Document Type

Conference Paper


This item is available under a Creative Commons License for non-commercial use only

Publication Details

Presented at FIE conference"Student Interest", on October 24, 2015 at Camino Real El Paso 101 South El Paso Street El Paso, TX, USA.

Submitted with kind permission of IEEE Conference Catalysts, LLC.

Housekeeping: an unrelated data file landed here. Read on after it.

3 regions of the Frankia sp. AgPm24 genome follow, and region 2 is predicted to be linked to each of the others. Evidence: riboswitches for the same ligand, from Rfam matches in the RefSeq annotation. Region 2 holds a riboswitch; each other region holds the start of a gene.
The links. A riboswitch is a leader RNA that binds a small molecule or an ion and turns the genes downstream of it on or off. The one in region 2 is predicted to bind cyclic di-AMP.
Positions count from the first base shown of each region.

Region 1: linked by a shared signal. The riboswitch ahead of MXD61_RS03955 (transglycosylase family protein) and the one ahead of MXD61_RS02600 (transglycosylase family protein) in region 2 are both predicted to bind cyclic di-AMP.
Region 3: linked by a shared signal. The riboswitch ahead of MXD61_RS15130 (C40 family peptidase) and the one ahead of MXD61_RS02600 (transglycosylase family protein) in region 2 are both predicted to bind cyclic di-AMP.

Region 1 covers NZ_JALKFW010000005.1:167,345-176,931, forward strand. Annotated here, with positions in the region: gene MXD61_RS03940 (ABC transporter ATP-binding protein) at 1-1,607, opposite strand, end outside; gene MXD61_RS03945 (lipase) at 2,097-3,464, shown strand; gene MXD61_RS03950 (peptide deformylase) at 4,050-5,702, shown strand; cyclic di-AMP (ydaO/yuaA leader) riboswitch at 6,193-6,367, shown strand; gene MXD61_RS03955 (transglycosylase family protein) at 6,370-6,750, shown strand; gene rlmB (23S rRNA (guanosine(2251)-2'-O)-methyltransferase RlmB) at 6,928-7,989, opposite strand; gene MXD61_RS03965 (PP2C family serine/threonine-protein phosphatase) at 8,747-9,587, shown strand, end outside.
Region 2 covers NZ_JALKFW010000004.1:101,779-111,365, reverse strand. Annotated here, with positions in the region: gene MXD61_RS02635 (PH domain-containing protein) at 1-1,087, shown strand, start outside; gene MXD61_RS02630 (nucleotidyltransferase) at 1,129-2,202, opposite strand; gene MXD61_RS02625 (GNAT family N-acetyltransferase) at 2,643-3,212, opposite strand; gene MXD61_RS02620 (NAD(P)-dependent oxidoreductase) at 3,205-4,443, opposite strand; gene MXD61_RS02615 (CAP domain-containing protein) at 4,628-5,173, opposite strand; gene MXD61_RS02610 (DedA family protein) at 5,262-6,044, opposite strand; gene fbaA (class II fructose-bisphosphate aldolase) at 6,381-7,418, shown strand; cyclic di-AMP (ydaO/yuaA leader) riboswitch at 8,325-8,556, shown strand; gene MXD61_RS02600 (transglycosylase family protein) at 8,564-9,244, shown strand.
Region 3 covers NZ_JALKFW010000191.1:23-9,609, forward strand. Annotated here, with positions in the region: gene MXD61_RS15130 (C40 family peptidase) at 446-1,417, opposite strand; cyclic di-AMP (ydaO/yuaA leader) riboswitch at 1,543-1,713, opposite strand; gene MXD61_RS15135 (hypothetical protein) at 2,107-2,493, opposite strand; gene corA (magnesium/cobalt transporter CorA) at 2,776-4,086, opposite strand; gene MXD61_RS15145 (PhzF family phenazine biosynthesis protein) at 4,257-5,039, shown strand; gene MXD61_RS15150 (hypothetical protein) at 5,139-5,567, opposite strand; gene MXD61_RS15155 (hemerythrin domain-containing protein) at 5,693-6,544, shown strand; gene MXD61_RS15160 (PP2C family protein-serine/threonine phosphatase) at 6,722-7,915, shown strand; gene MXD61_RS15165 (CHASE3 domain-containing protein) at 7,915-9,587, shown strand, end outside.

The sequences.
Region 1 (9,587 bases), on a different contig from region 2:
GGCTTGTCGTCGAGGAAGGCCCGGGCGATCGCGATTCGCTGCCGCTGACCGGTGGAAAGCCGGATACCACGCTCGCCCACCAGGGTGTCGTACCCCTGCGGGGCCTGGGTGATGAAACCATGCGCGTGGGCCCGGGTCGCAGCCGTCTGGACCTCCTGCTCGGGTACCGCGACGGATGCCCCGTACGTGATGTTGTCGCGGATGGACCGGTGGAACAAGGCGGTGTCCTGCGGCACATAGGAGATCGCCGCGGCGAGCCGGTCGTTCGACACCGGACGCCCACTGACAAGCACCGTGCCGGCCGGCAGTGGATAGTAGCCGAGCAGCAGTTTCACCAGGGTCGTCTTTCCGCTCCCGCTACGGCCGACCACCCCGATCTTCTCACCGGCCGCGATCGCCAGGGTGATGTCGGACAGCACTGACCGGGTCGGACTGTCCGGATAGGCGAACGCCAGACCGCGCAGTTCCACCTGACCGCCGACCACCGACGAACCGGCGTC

Abstract—“Transfer shock” is a well-known phenomenon during the process of articulation, when students move from short-cycle applied programs to more academic longer-cycle study programs. In the US context this problematic transition has been observed in students transferring from community colleges into the traditional university system. In Ireland’s binary higher education structure, one set of institutions, known as Institutes of Technology (IoTs) allow for this transition to take place entirely within individual institutions. This paper is part of an ongoing investigation into one such IoT, where engineering students who achieve high grades at the end of 3-year (so-called Level 7) “ordinary degree” programs frequently transfer into the 3rd year of 4-year Level 8 “honors degree” programs, with surprisingly successful outcomes. One surprise derives from the fact that the students who enter Level 7 engineering programs are deemed at the outset to be academically less able, particularly in mathematics, than those who go directly into Level 8 programs from secondary school. Relatively little work has been done on this transition to date. In the 3rd and 4th year of many honors engineering programs within this institution it is not unusual to have 30-50% of the students coming from an ordinary degree background, the majority from within the institution itself – with others transferring from other IoTs in Ireland. Previous research has shown that students from this background initially struggle in the 3rd year of the honors degree program when compared with students who have proceeded directly through the honors program, before going on to successfully graduate. Can this be attributed to ‘transfer shock’; even though most of these students are continuing in an institution and with faculty that they are already familiar with? In order to examine this phenomenon we interview students from several engineering disciplines at various points in this transition. We explore the perceptions of the students regarding this transition and, based on the information coming from the interviews, we conduct a large scale survey to be administered to articulating students across engineering programs in the institution. The preliminary results of this survey are also presented here.